After 10 minutes, the storm broke off into a drizzle. Johnson dashed from the cab of his tractor to his truck, and we headed back to the nerve center of his farm to talk about what we had just witnessed.
Johnson is a ball of energy and quick to crack a joke. What’s more, he laughs at these jokes like someone else told them, to the point where you can’t help but join in with him.
He’s also a contradiction, a man who carries an old Nokia brick cell phone with a black and white screen, but owns a tractor that drives itself in a straight line using the latest GPS system, an individualist who doesn’t want anyone telling him what to do, but also someone who gives much of his time to others through countless volunteer hours at his church.
Johnson grew up on the farm he currently runs near Headland, Alabama. With the exception of a stint installing auditorium seats at age 15, he’s farmed this land — which his parents originally called “Johnson 5-M Farms,” with the “M” standing for the first letter of the family members’ names — full time since he graduated high school in 1979.
Johnson ran the farm with a cousin from 1984 until 2003, when his cousin passed away from cancer.
With that kind of history behind him, you might expect Johnson to stand by tradition and he does, to an extent. “We’re a little reluctant to plant if the pecan trees aren’t budding by Easter,” he said, referring to a traditional planting schedule farmers have followed in the region for generations.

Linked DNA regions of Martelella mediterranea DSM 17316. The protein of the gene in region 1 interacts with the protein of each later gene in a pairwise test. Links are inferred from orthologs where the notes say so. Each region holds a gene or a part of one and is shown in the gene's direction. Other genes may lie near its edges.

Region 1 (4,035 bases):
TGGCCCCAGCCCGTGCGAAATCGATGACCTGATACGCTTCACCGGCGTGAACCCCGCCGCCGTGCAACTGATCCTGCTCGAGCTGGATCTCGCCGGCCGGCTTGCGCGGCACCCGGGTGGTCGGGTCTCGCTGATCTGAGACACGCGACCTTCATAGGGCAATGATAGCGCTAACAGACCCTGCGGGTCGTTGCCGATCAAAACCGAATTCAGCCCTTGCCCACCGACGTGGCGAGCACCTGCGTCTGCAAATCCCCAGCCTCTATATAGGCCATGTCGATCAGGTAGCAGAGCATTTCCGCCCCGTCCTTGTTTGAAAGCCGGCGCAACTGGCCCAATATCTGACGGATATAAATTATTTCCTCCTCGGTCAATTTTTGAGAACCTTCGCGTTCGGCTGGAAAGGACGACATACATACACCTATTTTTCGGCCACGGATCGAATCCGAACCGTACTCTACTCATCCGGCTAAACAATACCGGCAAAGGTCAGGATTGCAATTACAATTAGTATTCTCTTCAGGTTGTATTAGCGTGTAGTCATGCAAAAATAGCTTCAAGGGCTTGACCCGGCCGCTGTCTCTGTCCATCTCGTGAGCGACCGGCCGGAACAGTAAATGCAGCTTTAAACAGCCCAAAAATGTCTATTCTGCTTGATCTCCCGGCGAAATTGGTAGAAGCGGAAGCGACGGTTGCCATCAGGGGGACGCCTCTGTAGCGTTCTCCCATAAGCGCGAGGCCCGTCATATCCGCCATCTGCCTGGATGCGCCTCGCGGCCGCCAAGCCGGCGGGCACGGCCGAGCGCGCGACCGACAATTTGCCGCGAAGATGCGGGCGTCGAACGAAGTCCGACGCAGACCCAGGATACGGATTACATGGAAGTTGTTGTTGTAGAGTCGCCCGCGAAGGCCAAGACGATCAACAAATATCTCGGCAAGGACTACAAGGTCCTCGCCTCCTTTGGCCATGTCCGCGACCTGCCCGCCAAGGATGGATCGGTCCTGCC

At the same time, he’s willing to tinker. “If there’s something new, I’m all for it. Because until you tried what you’re doing now, you wouldn’t know how well it worked, either,” he explained.
His willingness to tinker is what led Johnson to start killing his winter crops each spring, even if it seems like madness to an outsider. The method to this madness is to conserve some of the precious resources farmers are constantly battling for in the Southeast.
Planting rye in December helps stabilize the soil and conserve moisture. But after he spends three months cultivating it, he doesn’t harvest it. Instead, he kills it and leaves it in the field, where it protects the seedlings of the cash crops that Johnson plants each spring.
The crop annihilator
Two hours south in the Florida Panhandle, Kirk Brock is also intent on killing his cereal rye. He plans to do it with a machine he’s built and affectionately nicknamed “The Crop Annihilator.” The machine will crush $50,000 worth of rye in the course of a few days.
In contrast to the visible energy Johnson exudes, Brock is quieter, slower to answer a question. He squints his piercing blues eyes, the creases growing more visible around them as he searches for right words.
He describes himself half-jokingly as someone “afflicted with learning.” It shows in the way he talks about working with his Extension agents to tinker with different cover crops and reads soil science journals from the 1940s in search of lessons for today.
Brock also has a memory that a Vegas card counter would envy, despite claiming otherwise. He rattles off a dizzying array of years, weather events, and crop outcomes like they happened yesterday.